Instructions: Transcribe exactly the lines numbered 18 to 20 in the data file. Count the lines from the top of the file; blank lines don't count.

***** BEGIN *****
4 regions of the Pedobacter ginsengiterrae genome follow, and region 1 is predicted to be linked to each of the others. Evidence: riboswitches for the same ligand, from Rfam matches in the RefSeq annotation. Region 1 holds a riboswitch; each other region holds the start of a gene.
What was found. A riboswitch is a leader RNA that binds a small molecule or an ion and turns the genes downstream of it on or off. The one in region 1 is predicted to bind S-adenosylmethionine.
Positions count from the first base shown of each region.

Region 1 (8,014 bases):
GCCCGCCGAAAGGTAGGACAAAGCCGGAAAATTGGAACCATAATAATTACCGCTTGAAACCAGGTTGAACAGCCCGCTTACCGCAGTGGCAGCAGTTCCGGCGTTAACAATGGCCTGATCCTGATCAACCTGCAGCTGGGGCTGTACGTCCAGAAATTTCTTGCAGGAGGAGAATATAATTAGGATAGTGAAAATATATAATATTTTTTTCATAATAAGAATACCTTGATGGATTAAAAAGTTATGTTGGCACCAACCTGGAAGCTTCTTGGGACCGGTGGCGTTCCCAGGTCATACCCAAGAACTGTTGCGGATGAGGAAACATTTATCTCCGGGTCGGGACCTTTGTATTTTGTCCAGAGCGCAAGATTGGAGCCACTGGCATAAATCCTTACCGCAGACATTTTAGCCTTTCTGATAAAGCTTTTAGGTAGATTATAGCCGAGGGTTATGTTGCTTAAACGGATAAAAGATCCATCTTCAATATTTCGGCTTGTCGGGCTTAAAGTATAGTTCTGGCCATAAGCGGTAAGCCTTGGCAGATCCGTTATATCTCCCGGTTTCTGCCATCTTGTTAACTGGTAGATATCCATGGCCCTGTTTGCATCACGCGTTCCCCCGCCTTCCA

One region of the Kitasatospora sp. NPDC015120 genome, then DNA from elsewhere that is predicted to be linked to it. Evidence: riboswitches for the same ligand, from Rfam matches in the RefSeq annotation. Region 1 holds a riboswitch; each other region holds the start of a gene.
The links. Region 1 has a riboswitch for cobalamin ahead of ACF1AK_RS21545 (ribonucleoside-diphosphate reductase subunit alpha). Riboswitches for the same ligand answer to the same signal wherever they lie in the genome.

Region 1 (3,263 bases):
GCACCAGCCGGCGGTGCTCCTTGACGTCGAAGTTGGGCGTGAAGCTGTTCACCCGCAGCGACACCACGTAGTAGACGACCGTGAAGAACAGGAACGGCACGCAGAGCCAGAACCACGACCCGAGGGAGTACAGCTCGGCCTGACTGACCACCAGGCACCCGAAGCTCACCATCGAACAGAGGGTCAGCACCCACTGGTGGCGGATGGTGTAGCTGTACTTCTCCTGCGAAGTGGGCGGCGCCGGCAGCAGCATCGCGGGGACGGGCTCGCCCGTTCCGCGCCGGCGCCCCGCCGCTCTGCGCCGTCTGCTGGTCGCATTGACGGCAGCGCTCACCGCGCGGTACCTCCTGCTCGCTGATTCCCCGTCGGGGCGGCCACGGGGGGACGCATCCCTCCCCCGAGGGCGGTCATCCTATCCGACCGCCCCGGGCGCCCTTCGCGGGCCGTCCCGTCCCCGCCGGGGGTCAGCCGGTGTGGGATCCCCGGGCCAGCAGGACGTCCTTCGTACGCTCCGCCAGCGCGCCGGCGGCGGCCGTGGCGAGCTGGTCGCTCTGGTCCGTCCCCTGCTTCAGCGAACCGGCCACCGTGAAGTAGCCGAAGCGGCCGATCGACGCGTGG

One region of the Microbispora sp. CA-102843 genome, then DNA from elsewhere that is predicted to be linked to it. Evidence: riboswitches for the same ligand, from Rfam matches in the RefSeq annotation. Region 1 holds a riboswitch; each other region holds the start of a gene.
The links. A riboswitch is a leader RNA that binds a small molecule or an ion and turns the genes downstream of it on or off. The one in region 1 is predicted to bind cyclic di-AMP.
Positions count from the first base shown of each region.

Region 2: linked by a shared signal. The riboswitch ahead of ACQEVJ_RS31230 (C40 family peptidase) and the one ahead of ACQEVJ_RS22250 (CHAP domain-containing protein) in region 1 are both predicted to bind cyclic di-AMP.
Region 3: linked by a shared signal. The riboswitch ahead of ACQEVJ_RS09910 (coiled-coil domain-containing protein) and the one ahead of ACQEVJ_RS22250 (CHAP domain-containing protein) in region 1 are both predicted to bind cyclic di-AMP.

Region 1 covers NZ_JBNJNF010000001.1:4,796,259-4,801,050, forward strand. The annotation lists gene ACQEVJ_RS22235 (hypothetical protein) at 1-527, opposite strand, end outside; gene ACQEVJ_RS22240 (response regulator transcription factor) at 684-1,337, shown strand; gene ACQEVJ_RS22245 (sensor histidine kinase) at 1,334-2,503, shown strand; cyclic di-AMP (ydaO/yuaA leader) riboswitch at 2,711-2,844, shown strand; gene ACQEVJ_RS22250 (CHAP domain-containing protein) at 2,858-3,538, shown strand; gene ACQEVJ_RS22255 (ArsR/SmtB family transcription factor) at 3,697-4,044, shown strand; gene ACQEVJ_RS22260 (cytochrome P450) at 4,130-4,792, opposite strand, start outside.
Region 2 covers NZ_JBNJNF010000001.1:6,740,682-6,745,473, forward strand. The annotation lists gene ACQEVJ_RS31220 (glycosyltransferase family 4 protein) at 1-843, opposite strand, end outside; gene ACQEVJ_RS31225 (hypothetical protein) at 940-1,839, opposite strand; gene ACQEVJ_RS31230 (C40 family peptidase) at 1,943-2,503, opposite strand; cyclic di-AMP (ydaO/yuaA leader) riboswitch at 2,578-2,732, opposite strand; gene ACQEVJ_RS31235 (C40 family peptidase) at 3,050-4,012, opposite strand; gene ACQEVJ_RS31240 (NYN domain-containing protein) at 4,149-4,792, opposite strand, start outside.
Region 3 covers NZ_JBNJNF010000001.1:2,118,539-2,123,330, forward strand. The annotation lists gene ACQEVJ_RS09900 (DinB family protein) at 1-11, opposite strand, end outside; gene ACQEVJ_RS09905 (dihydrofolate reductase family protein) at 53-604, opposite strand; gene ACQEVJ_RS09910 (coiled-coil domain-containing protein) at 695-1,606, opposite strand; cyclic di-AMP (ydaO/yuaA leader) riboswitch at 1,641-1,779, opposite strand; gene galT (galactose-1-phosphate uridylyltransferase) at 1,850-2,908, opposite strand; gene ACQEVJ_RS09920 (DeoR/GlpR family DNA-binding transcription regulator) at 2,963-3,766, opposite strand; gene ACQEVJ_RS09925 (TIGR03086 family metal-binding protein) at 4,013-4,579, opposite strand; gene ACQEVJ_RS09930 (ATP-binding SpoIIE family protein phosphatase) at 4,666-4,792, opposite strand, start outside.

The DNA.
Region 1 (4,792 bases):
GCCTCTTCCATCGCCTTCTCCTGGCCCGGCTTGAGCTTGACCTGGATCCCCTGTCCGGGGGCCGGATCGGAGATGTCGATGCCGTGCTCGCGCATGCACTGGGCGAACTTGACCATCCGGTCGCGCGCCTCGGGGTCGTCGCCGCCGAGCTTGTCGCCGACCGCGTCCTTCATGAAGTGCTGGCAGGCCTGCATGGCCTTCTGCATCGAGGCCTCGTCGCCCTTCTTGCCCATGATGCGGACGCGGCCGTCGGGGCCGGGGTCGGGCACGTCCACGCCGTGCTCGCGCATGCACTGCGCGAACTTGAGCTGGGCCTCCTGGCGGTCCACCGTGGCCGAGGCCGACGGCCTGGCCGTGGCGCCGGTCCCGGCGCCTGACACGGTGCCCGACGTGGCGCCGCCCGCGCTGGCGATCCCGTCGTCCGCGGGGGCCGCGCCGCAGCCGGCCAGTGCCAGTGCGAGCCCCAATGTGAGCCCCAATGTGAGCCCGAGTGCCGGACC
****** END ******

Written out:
The DNA.
Region 1 (4,792 bases):
GCCTCTTCCATCGCCTTCTCCTGGCCCGGCTTGAGCTTGACCTGGATCCCCTGTCCGGGGGCCGGATCGGAGATGTCGATGCCGTGCTCGCGCATGCACTGGGCGAACTTGACCATCCGGTCGCGCGCCTCGGGGTCGTCGCCGCCGAGCTTGTCGCCGACCGCGTCCTTCATGAAGTGCTGGCAGGCCTGCATGGCCTTCTGCATCGAGGCCTCGTCGCCCTTCTTGCCCATGATGCGGACGCGGCCGTCGGGGCCGGGGTCGGGCACGTCCACGCCGTGCTCGCGCATGCACTGCGCGAACTTGAGCTGGGCCTCCTGGCGGTCCACCGTGGCCGAGGCCGACGGCCTGGCCGTGGCGCCGGTCCCGGCGCCTGACACGGTGCCCGACGTGGCGCCGCCCGCGCTGGCGATCCCGTCGTCCGCGGGGGCCGCGCCGCAGCCGGCCAGTGCCAGTGCGAGCCCCAATGTGAGCCCCAATGTGAGCCCGAGTGCCGGACC